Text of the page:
Original Author: Perhaps Patrick Gass

    Created: 1810

    Medium: Engraving

    Courtesy of Special Collections, University of Virginia Library, Charlottesville, Va.

  • Captain Clark and his men shooting Bears.

    The second edition of Patrick Gass's A Journal of the Voyages and Travels of a Corps of Discovery, Under the Command of Capt. Lewis and Capt. Clarke of the Army of the United States, From the Mouth of the River Missouri Through the Interior Parts of North America to the Pacific Ocean, During the Years 1804, 1805 and 1806 (1810) includes six engraved scenes from the Lewis and Clark Expedition, including this depiction of an event that took place on June 4, 1805. One of the expedition members, scouting ahead for a place to camp for the night, was attacked by a bear. When his gun misfired, William Clark and a few other explorers, who were atop a bluff about 200 yards away, took aim at the bears and drove them away.

    Gass served as a sergeant during the expedition and kept a personal journal during their travels. This edition of his journal was printed by Mathew Carey of Philadelphia. The first edition published in 1807 did not include any illustrations. Gass may have created the drawings himself, or he may have consulted with another artist. Gass's journal was the first such account published about the expedition; in it, he coined the term "Corps of Discovery."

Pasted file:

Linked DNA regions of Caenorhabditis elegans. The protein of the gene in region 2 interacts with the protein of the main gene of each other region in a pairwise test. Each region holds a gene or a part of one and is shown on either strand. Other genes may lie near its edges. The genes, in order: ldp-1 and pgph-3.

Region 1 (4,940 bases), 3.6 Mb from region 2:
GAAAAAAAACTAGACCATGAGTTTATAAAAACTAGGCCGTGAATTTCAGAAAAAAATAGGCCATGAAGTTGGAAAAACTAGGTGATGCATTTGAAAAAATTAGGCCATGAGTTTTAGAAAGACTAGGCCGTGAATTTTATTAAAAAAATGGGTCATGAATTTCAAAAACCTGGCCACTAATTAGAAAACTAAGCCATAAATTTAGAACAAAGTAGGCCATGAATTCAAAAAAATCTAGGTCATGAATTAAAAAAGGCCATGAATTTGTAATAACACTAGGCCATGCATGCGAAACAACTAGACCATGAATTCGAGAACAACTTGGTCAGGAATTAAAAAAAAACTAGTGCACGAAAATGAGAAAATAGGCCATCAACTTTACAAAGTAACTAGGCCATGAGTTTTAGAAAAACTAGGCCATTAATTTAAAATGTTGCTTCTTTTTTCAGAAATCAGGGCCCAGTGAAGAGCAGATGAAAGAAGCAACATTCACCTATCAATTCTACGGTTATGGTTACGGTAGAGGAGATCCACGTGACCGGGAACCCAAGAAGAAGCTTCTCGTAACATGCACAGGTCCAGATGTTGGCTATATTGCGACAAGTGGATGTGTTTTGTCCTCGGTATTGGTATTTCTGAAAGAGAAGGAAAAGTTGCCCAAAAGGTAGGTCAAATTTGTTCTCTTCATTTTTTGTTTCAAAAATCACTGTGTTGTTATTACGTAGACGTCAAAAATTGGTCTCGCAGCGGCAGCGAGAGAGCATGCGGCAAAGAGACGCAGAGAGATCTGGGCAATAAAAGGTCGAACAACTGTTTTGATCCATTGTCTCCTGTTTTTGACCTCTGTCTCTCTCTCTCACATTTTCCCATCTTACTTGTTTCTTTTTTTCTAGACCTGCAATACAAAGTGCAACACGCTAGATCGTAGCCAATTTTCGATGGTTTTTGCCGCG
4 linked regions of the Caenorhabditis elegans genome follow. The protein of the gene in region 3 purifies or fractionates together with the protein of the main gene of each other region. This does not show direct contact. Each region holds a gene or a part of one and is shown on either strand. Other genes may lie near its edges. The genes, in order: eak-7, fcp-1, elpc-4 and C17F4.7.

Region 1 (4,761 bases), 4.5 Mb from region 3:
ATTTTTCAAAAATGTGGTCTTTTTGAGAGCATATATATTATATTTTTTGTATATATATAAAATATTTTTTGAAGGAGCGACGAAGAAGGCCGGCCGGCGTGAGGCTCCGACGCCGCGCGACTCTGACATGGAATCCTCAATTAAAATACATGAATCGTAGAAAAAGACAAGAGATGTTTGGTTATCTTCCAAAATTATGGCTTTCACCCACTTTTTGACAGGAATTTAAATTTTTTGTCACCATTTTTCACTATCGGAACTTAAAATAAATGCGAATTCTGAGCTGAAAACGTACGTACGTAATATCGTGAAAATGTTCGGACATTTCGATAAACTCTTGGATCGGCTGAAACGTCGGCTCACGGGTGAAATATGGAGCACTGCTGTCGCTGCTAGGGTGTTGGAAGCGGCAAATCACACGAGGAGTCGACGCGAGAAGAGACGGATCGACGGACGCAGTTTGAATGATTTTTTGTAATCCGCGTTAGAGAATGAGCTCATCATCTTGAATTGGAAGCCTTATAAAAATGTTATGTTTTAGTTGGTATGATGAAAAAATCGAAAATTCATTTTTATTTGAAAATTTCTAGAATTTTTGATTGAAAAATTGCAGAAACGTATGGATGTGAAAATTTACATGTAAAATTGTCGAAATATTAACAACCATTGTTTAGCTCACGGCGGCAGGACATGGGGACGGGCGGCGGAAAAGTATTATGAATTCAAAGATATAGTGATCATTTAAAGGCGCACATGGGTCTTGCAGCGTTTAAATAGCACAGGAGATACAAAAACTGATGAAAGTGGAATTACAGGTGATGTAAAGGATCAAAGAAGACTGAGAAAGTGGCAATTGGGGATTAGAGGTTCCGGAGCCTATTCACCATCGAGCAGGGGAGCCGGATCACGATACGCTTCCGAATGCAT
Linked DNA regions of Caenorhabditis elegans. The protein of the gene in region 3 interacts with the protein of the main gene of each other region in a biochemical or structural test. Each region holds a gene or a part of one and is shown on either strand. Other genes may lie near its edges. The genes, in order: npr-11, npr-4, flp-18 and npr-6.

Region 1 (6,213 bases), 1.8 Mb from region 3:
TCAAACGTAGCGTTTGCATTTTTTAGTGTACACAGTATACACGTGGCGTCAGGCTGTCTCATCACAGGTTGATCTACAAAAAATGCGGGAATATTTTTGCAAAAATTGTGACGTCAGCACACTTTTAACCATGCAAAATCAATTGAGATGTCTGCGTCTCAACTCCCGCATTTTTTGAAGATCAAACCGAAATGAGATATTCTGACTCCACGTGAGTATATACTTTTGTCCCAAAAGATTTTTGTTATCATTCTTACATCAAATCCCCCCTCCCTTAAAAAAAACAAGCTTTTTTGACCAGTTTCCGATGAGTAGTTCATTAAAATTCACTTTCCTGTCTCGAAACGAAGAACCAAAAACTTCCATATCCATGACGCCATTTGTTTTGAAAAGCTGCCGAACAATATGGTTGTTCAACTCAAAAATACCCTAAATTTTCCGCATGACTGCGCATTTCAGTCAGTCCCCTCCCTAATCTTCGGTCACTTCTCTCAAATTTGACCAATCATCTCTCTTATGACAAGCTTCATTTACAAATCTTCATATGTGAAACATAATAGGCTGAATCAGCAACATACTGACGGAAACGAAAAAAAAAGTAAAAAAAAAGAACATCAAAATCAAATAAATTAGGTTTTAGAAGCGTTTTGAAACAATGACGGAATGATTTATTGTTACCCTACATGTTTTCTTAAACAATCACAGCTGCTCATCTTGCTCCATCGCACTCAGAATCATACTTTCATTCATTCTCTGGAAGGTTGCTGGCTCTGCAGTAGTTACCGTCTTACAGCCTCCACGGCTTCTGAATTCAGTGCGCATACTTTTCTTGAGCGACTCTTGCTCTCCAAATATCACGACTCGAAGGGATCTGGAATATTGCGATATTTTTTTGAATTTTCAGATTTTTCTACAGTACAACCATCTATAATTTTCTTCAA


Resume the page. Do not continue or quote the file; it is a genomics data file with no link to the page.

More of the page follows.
Original Author: Perhaps Patrick Gass

    Created: 1810

    Medium: Engraving

    Courtesy of Special Collections, University of Virginia Library, Charlottesville, Va.

  • An American having struck a Bear but not killed him, escapes into a Tree.

    The second edition of Patrick Gass's A Journal of the Voyages and Travels of a Corps of Discovery, Under the Command of Capt. Lewis and Capt. Clarke of the Army of the United States, From the Mouth of the River Missouri Through the Interior Parts of North America to the Pacific Ocean, During the Years 1804, 1805 and 1806 (1810) includes six engraved scenes from the Lewis and Clark Expedition. This depicts an event that took place on July 15, 1806. An expedition member, alone in the wilderness, encountered a white bear and was thrown by his horse. The man stunned the bear by hitting him with his gun—breaking the gun in the process—and then clambered up a tree. The man remained there for three hours while the bear stood vigil below. When the animal finally wandered off, the man headed back to camp. Gass, who served as a sergeant in expedition and kept a personal journal during their travels, wrote: "These bears are very numerous in this part of the country and very dangerous, as they will attack a man every opportunity."